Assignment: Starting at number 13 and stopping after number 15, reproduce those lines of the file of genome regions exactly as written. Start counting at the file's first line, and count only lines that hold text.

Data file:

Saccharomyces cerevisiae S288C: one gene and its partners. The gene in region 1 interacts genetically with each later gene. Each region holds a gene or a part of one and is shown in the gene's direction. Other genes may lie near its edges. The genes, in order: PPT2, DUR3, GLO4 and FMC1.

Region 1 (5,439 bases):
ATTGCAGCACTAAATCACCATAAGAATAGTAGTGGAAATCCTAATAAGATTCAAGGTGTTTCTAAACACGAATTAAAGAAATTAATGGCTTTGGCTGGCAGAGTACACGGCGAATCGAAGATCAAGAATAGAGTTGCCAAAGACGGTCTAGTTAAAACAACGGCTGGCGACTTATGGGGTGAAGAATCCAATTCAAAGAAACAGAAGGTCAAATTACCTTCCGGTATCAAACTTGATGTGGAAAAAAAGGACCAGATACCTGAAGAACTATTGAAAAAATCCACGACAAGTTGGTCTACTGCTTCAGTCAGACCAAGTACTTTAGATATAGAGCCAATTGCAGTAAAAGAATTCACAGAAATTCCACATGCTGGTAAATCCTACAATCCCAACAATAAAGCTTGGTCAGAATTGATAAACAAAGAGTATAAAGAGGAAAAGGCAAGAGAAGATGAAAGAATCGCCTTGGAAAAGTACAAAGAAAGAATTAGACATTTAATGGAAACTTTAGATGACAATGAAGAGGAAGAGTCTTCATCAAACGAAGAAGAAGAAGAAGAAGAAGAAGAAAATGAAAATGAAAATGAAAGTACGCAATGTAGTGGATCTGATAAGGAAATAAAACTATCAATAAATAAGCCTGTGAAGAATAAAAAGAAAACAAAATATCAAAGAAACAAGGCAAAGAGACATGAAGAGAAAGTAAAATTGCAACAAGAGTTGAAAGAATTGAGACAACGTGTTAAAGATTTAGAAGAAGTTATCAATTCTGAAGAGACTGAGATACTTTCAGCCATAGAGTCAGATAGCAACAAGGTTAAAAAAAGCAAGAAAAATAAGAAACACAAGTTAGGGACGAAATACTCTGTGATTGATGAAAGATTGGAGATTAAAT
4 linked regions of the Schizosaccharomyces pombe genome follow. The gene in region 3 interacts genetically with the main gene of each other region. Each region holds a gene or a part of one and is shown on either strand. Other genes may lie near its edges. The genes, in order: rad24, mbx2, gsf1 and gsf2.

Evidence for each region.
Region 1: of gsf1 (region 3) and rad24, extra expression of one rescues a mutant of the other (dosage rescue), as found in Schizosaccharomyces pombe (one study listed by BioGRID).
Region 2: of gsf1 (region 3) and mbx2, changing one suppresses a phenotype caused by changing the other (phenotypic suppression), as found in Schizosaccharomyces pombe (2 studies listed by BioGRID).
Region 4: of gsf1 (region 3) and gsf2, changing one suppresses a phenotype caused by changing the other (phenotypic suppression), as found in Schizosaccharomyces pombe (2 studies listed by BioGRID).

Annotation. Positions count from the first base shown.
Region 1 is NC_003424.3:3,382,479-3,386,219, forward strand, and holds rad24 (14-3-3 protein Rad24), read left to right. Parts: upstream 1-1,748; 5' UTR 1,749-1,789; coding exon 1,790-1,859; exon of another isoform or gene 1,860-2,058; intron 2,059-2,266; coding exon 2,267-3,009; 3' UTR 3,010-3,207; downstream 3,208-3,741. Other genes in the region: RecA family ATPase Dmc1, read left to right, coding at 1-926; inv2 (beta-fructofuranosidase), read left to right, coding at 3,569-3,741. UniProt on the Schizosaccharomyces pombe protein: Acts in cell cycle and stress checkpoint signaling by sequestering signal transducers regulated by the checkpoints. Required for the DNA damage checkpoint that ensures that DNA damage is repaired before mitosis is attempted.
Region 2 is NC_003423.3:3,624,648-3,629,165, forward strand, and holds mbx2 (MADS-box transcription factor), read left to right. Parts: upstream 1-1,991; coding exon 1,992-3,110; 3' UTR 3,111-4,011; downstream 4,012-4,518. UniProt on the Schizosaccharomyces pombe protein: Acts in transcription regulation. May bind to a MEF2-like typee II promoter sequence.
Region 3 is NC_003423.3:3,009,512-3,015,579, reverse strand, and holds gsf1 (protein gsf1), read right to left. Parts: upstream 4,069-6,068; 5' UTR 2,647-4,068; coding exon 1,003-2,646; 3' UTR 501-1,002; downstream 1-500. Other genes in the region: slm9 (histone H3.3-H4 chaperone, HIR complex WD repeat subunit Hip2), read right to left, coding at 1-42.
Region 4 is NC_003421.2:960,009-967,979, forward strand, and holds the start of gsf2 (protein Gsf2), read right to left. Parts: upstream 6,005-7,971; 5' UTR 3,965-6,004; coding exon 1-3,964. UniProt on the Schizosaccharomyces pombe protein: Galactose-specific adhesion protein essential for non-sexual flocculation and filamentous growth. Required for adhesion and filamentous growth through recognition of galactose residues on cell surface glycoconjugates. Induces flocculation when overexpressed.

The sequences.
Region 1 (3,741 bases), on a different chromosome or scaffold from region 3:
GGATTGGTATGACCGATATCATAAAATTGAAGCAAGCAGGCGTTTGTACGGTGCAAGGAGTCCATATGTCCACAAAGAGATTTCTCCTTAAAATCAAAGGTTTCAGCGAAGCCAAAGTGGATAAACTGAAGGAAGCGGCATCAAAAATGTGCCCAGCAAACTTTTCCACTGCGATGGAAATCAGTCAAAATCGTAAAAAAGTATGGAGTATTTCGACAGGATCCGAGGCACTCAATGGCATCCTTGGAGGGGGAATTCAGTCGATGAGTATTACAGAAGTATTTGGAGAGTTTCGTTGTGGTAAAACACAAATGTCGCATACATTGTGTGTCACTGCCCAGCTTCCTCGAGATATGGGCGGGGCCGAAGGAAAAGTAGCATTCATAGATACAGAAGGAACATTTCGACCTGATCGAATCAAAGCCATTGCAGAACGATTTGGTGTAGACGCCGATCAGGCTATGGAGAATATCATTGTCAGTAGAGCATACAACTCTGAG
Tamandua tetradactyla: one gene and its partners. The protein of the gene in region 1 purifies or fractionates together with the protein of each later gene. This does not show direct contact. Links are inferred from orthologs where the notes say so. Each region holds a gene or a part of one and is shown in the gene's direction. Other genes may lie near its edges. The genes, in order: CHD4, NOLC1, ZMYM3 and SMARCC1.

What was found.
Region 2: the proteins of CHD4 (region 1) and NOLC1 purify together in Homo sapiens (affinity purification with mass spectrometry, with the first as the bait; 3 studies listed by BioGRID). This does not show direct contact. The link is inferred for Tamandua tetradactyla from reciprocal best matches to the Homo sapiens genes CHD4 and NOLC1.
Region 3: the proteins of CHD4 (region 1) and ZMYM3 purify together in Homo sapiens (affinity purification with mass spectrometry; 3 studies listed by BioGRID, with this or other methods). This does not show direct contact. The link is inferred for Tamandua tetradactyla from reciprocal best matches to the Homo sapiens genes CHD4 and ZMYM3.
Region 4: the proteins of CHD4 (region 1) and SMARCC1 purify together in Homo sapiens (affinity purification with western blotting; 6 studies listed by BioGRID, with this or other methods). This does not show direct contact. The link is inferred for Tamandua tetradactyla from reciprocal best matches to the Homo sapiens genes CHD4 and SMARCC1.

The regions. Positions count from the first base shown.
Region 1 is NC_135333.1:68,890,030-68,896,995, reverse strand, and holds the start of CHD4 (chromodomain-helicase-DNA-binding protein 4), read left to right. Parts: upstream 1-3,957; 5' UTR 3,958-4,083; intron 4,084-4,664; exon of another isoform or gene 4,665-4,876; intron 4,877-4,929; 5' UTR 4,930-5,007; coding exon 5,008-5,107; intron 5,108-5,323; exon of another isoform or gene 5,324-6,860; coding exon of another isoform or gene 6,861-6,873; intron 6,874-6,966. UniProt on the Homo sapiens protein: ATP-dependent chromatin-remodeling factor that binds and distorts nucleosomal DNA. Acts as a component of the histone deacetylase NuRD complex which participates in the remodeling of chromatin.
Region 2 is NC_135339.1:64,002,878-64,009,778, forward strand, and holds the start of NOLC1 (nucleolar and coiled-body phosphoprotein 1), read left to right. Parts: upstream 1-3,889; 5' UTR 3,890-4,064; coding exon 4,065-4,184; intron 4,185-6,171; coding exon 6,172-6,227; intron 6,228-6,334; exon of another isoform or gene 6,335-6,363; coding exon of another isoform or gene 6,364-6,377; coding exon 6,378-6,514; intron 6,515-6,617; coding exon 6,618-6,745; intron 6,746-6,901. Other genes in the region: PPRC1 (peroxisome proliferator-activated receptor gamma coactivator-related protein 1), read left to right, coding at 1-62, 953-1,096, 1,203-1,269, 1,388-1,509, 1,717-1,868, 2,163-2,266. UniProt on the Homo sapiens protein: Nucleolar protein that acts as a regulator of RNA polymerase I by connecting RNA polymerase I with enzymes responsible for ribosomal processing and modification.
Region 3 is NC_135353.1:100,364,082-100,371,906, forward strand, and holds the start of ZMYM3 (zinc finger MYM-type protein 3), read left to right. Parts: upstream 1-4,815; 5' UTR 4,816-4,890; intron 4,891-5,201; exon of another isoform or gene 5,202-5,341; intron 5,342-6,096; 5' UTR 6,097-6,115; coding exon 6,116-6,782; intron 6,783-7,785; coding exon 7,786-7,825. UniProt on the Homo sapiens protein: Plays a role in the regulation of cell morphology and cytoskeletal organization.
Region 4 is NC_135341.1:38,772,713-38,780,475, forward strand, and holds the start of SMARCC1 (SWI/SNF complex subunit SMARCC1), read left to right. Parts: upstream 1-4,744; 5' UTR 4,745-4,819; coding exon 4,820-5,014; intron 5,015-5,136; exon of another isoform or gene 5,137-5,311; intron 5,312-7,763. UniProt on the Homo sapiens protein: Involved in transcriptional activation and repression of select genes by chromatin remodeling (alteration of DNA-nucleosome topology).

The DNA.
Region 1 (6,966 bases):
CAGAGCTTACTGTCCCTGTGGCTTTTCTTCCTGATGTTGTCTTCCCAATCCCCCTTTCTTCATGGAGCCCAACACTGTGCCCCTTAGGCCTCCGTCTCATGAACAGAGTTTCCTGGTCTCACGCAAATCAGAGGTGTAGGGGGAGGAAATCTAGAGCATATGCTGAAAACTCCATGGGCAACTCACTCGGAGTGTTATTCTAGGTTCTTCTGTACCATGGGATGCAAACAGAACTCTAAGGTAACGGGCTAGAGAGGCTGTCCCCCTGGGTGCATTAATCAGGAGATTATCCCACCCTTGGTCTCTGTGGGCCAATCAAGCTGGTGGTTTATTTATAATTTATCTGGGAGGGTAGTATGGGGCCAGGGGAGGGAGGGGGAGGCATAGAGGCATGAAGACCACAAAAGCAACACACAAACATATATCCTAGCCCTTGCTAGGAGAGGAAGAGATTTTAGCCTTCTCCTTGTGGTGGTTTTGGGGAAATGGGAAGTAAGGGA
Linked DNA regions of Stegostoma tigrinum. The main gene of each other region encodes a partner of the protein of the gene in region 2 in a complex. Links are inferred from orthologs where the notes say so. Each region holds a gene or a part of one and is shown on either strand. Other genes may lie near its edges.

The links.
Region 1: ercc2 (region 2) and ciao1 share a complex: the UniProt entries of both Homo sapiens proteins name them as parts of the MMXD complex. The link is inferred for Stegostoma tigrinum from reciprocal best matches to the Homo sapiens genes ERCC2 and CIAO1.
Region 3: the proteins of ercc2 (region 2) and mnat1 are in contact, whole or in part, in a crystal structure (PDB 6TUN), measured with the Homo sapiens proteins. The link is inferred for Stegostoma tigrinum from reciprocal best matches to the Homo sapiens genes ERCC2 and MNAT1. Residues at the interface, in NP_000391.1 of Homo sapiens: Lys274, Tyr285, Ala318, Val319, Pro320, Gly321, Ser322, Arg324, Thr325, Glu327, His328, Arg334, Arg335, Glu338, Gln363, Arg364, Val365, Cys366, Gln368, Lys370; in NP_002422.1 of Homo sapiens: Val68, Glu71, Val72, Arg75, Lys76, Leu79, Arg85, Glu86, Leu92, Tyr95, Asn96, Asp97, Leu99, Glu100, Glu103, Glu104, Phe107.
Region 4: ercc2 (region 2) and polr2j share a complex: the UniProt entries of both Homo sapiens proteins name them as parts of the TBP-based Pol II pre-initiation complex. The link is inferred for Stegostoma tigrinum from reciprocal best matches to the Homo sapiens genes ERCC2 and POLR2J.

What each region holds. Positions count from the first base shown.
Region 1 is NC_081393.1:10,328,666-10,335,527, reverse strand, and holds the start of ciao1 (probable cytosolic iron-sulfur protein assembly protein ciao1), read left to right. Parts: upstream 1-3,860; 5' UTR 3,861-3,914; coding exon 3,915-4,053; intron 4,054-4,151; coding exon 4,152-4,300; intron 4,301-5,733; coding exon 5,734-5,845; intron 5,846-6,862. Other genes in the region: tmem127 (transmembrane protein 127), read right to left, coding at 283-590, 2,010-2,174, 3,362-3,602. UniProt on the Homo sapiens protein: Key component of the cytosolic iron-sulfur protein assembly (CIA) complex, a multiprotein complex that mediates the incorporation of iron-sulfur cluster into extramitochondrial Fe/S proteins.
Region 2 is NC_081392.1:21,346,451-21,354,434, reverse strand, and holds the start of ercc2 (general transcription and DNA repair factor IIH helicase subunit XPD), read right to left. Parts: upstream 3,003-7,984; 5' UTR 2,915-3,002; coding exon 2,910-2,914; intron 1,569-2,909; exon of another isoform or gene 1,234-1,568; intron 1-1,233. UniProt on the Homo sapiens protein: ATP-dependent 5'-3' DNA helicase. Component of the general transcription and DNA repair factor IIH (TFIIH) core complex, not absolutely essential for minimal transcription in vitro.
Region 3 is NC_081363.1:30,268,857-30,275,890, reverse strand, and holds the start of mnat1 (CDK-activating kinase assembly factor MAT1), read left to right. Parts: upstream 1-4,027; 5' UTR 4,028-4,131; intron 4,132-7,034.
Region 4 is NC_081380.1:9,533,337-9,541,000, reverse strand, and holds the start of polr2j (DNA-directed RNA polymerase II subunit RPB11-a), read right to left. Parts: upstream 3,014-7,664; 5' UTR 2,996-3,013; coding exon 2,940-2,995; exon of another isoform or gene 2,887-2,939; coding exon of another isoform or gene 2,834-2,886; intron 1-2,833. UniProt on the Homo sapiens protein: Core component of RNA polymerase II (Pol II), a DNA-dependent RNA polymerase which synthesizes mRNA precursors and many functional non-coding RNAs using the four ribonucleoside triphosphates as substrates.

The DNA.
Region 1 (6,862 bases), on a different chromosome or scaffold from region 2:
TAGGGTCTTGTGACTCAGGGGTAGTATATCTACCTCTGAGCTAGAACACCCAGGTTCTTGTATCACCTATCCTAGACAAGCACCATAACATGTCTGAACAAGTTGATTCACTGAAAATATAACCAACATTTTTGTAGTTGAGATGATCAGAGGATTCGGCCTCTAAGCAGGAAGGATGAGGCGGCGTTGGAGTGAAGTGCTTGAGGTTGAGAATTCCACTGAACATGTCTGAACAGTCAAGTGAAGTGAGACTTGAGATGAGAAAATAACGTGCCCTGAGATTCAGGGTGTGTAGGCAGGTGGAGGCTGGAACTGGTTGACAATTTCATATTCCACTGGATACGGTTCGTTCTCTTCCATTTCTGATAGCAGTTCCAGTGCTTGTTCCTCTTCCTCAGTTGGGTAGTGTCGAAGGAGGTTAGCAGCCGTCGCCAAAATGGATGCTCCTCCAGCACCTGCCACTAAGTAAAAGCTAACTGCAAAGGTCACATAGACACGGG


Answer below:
Region 4 is NC_003421.2:960,009-967,979, forward strand, and holds the start of gsf2 (protein Gsf2), read right to left. Parts: upstream 6,005-7,971; 5' UTR 3,965-6,004; coding exon 1-3,964. UniProt on the Schizosaccharomyces pombe protein: Galactose-specific adhesion protein essential for non-sexual flocculation and filamentous growth. Required for adhesion and filamentous growth through recognition of galactose residues on cell surface glycoconjugates. Induces flocculation when overexpressed.

The sequences.
Region 1 (3,741 bases), on a different chromosome or scaffold from region 3: